What is Metabolic Cardiology?

Metabolic cardiology is a new field of medicine which concentrates on the prevention, management, and treatment of cardiovascular disease at the cellular level, through biochemical interventions that are native to the human body. Diseased hearts are energy-starved, which means they lack enough adenosine triphosphate (ATP) to fuel healthy cardiac function. ATP molecules are both synthesized and recycled within the body, and supply all of the body’s energy. Metabolic cardiology aims to build up and maintain ATP stores in the heart, and ultimately enhance heart health, by providing the body with the nutrients it needs to make ATP.

Coenzyme Q10 (CoQ10), L-carnitine, D-ribose, and magnesium, the staples of metabolic cardiology, are nutrients essential for ATP production. I call these nutrients, “the awesome foursome.” While the body requires D-ribose to synthesize ATP de novo, or from scratch, it utilizes carnitine and CoQ10 to efficiently recycle ATP. Magnesium, which participates in over 300 enzymatic reactions in the body, also helps boost ATP production to prevent and treat cardiovascular disease.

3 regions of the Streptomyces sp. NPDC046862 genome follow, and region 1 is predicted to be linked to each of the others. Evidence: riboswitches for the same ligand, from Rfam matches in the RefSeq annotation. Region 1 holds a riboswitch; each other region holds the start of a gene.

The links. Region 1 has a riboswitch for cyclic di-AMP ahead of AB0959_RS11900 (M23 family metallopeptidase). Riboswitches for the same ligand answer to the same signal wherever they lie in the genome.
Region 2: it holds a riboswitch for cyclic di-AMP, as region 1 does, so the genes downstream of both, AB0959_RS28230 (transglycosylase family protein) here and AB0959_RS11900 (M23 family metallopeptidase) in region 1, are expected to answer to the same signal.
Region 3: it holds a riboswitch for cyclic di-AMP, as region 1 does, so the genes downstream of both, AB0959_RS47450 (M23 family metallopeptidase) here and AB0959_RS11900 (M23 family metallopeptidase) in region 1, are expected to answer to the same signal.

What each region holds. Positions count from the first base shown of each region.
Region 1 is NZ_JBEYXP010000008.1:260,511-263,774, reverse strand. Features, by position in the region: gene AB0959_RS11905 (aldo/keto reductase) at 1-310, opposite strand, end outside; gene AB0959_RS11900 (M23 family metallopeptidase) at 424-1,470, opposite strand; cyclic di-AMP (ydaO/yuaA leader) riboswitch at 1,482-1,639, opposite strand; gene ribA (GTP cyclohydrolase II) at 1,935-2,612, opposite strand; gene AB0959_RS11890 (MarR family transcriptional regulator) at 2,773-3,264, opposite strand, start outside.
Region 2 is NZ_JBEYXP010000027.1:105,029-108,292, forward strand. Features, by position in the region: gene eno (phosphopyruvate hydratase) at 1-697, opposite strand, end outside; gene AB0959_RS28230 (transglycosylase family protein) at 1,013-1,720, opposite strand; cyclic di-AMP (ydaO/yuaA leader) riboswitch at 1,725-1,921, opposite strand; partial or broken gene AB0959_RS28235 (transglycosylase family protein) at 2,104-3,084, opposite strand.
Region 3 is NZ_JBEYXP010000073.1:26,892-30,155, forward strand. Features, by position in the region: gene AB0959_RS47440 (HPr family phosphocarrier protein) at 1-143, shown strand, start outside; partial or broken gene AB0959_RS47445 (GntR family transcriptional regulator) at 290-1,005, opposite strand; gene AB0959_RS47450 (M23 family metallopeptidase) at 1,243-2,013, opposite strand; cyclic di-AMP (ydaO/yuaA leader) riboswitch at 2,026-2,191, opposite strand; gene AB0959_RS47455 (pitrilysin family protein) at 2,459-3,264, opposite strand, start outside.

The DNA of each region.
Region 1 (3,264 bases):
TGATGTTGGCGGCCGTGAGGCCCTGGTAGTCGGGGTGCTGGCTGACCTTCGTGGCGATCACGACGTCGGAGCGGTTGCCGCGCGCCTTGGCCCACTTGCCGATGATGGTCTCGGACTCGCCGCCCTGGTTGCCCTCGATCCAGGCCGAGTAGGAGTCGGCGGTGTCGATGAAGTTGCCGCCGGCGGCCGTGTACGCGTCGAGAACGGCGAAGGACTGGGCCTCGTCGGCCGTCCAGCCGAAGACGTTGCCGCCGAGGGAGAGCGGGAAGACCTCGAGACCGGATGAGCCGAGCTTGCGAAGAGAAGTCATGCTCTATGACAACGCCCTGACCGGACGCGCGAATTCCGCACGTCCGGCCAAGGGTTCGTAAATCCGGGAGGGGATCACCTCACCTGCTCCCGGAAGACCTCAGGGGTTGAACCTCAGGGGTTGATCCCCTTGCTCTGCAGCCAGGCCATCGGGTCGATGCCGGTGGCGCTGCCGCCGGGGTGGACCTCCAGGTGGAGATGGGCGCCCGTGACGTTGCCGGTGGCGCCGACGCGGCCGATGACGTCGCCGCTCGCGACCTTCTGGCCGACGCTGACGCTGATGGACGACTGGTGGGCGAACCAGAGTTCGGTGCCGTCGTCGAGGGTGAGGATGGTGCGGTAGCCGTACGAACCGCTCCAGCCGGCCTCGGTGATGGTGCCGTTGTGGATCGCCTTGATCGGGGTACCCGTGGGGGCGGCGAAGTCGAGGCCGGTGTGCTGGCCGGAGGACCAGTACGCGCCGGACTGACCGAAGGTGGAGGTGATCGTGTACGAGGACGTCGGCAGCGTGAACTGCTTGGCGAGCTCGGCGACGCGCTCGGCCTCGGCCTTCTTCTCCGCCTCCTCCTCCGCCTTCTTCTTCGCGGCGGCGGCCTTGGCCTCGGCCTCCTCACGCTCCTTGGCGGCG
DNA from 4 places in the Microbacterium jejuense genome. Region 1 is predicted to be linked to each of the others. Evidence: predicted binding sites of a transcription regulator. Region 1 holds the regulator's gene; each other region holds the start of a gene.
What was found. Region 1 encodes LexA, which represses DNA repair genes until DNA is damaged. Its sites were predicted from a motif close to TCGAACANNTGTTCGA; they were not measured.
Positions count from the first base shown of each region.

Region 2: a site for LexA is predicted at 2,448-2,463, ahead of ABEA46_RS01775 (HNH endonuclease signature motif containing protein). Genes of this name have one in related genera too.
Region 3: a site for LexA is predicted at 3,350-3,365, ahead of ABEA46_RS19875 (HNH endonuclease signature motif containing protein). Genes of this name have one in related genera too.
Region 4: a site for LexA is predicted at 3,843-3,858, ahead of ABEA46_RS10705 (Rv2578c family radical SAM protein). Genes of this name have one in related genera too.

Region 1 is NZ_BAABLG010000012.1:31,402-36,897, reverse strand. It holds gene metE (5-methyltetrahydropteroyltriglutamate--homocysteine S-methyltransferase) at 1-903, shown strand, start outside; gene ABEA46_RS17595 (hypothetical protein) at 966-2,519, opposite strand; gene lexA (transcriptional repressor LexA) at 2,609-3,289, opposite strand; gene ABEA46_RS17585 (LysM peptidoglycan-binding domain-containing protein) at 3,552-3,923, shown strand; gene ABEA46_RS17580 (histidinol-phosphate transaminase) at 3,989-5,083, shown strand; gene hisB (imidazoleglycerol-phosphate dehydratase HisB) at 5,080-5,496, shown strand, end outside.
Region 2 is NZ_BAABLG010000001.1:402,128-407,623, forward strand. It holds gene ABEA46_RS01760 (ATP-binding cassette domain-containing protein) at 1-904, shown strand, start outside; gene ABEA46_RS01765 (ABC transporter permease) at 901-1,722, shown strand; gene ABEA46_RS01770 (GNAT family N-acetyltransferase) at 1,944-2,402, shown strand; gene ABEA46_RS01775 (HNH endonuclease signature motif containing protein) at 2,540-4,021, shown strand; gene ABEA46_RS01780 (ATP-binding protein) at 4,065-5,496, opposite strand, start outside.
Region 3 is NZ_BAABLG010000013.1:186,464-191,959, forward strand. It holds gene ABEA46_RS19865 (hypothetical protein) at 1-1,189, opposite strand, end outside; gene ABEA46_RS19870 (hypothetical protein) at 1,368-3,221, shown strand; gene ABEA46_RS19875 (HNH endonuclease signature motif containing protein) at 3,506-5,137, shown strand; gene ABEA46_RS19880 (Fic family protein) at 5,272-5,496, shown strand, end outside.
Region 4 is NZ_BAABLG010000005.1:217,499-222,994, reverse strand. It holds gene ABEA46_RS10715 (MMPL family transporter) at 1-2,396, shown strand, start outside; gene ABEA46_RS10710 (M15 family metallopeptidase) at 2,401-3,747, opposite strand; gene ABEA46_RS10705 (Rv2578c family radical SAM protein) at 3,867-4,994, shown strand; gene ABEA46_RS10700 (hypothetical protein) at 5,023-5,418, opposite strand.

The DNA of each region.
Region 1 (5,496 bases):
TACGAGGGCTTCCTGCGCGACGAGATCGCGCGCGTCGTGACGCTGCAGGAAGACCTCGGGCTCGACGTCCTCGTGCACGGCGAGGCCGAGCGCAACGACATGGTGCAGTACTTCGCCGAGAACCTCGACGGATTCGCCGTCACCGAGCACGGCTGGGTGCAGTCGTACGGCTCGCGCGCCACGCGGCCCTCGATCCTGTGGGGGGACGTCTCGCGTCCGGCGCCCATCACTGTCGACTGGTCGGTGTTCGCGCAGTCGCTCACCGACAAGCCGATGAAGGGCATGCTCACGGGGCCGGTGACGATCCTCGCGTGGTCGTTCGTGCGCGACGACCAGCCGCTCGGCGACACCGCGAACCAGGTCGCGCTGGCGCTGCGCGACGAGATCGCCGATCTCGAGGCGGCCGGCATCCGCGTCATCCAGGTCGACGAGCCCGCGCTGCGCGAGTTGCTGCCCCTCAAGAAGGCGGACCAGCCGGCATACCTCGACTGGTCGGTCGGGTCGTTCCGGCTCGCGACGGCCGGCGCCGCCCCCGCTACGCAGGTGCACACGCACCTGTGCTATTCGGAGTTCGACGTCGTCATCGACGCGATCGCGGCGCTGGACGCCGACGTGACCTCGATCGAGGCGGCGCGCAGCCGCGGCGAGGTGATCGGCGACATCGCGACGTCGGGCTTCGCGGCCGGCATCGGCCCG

In Metabolic Cardiology: It’s all about ATP part 2, Dr. Richard Passwater, Ph.D, author of several books on nutrition, interviews me about the roles ATP and its precursors, CoQ10, D-ribose, and the carnitines, play in heart health. In an earlier interview with Dr. Passwater, Co-enzyme Q10 and Heart Health, I explain how and why I started treating patients with CoQ10 in the 1980s.

You can read more about metabolic cardiology in my book, The Sinatra Solution: Metabolic Cardiology or in my recent peer-reviewed articles, Metabolic Cardiology: The Missing Link in Cardiovascular Disease and Metabolic Cardiology: An Integrative Strategy in the Treatment of Congestive Heart Failure.

I believe that metabolic cardiology provides an enormous source of hope for patients with any form of cardiovascular disease. In my clinical experience, metabolic cardiology has proven to reduce human suffering while often supporting longevity.

© 2012 HeartMD Institute. All rights reserved.

 

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3 Comments

  1. Heidi

    on August 5, 2013 at 8:33 pm

    Reply

    My husband has AF. Does your site cover this? He is lean and fit, but suffers also from central, mixed and obstructive apnoea. Is there any articles on this growing epidemic? Many thanks, Heidi

  2. Carina

    on July 15, 2016 at 12:35 am

    Reply

    my cardiologist says my heart failure isn’t from a floppy heart muscle, but mine is stiff. and I have severe pulmonary hypertension. will this help me too?

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